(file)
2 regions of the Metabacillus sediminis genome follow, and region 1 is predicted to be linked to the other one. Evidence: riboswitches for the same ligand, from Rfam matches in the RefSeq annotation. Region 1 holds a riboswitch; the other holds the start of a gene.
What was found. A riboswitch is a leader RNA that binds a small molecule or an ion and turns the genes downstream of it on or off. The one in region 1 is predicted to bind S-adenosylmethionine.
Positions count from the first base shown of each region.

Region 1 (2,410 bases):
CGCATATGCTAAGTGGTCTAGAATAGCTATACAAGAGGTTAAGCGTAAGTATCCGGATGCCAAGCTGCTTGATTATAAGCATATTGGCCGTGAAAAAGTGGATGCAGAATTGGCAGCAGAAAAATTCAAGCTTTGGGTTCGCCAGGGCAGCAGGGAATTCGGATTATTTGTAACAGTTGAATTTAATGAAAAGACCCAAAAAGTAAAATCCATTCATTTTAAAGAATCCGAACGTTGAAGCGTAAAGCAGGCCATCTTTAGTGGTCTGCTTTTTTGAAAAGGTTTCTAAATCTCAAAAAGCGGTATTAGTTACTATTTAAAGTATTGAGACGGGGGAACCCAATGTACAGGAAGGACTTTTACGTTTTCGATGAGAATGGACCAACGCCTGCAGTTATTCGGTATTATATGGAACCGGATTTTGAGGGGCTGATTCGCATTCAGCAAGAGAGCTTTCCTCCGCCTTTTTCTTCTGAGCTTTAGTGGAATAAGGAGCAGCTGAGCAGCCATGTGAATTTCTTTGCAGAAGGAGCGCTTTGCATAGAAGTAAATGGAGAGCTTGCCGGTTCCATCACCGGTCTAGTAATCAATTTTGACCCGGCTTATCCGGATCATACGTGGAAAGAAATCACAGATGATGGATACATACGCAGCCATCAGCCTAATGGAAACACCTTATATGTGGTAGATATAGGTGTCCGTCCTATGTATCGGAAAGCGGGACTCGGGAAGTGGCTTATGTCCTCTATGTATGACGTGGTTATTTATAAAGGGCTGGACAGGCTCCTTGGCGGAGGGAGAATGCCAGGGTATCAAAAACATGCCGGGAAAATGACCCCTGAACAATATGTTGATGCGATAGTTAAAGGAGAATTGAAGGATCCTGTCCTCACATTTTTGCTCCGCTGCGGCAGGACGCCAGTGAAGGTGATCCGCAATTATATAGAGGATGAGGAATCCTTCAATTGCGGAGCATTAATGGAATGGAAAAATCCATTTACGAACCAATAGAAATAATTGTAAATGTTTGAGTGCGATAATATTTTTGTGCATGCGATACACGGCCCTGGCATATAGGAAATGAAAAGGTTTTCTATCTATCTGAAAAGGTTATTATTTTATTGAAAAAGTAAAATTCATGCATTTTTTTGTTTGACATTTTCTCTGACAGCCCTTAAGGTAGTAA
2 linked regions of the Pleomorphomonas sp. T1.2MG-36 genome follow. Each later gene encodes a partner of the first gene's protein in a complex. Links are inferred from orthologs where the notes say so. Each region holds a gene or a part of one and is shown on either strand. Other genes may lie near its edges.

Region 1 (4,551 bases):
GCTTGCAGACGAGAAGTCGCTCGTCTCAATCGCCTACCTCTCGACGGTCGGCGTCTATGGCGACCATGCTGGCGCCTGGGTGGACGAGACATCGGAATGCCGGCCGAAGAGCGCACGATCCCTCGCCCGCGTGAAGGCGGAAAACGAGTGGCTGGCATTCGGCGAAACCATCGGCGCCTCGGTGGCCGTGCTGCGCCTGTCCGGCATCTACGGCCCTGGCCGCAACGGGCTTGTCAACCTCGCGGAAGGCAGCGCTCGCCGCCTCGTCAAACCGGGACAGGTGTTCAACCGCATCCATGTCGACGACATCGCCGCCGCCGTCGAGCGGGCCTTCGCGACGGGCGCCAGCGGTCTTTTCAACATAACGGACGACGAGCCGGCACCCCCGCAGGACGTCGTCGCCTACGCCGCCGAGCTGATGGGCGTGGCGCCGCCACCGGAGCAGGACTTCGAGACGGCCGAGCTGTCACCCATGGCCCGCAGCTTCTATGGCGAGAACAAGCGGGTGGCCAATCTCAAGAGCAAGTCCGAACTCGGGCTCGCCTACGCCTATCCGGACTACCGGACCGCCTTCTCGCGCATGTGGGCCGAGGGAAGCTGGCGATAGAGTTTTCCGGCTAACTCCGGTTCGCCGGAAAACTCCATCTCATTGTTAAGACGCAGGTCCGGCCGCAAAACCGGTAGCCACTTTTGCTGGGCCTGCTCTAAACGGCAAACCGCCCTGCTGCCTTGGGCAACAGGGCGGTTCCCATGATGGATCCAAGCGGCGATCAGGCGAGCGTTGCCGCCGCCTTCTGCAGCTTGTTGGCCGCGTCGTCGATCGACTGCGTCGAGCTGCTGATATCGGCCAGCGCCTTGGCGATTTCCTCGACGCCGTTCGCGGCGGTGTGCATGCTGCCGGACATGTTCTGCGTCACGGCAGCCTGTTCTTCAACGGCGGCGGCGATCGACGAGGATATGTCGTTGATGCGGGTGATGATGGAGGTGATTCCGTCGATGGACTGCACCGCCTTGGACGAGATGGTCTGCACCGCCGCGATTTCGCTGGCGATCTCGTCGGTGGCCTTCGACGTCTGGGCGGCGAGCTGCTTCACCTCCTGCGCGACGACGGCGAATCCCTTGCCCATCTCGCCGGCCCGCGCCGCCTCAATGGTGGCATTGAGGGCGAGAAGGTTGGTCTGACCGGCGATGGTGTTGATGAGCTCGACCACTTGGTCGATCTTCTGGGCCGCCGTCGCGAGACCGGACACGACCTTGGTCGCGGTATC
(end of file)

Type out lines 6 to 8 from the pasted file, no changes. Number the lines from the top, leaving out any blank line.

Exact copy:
2 linked regions of the Pleomorphomonas sp. T1.2MG-36 genome follow. Each later gene encodes a partner of the first gene's protein in a complex. Links are inferred from orthologs where the notes say so. Each region holds a gene or a part of one and is shown on either strand. Other genes may lie near its edges.

Region 1 (4,551 bases):
GCTTGCAGACGAGAAGTCGCTCGTCTCAATCGCCTACCTCTCGACGGTCGGCGTCTATGGCGACCATGCTGGCGCCTGGGTGGACGAGACATCGGAATGCCGGCCGAAGAGCGCACGATCCCTCGCCCGCGTGAAGGCGGAAAACGAGTGGCTGGCATTCGGCGAAACCATCGGCGCCTCGGTGGCCGTGCTGCGCCTGTCCGGCATCTACGGCCCTGGCCGCAACGGGCTTGTCAACCTCGCGGAAGGCAGCGCTCGCCGCCTCGTCAAACCGGGACAGGTGTTCAACCGCATCCATGTCGACGACATCGCCGCCGCCGTCGAGCGGGCCTTCGCGACGGGCGCCAGCGGTCTTTTCAACATAACGGACGACGAGCCGGCACCCCCGCAGGACGTCGTCGCCTACGCCGCCGAGCTGATGGGCGTGGCGCCGCCACCGGAGCAGGACTTCGAGACGGCCGAGCTGTCACCCATGGCCCGCAGCTTCTATGGCGAGAACAAGCGGGTGGCCAATCTCAAGAGCAAGTCCGAACTCGGGCTCGCCTACGCCTATCCGGACTACCGGACCGCCTTCTCGCGCATGTGGGCCGAGGGAAGCTGGCGATAGAGTTTTCCGGCTAACTCCGGTTCGCCGGAAAACTCCATCTCATTGTTAAGACGCAGGTCCGGCCGCAAAACCGGTAGCCACTTTTGCTGGGCCTGCTCTAAACGGCAAACCGCCCTGCTGCCTTGGGCAACAGGGCGGTTCCCATGATGGATCCAAGCGGCGATCAGGCGAGCGTTGCCGCCGCCTTCTGCAGCTTGTTGGCCGCGTCGTCGATCGACTGCGTCGAGCTGCTGATATCGGCCAGCGCCTTGGCGATTTCCTCGACGCCGTTCGCGGCGGTGTGCATGCTGCCGGACATGTTCTGCGTCACGGCAGCCTGTTCTTCAACGGCGGCGGCGATCGACGAGGATATGTCGTTGATGCGGGTGATGATGGAGGTGATTCCGTCGATGGACTGCACCGCCTTGGACGAGATGGTCTGCACCGCCGCGATTTCGCTGGCGATCTCGTCGGTGGCCTTCGACGTCTGGGCGGCGAGCTGCTTCACCTCCTGCGCGACGACGGCGAATCCCTTGCCCATCTCGCCGGCCCGCGCCGCCTCAATGGTGGCATTGAGGGCGAGAAGGTTGGTCTGACCGGCGATGGTGTTGATGAGCTCGACCACTTGGTCGATCTTCTGGGCCGCCGTCGCGAGACCGGACACGACCTTGGTCGCGGTATC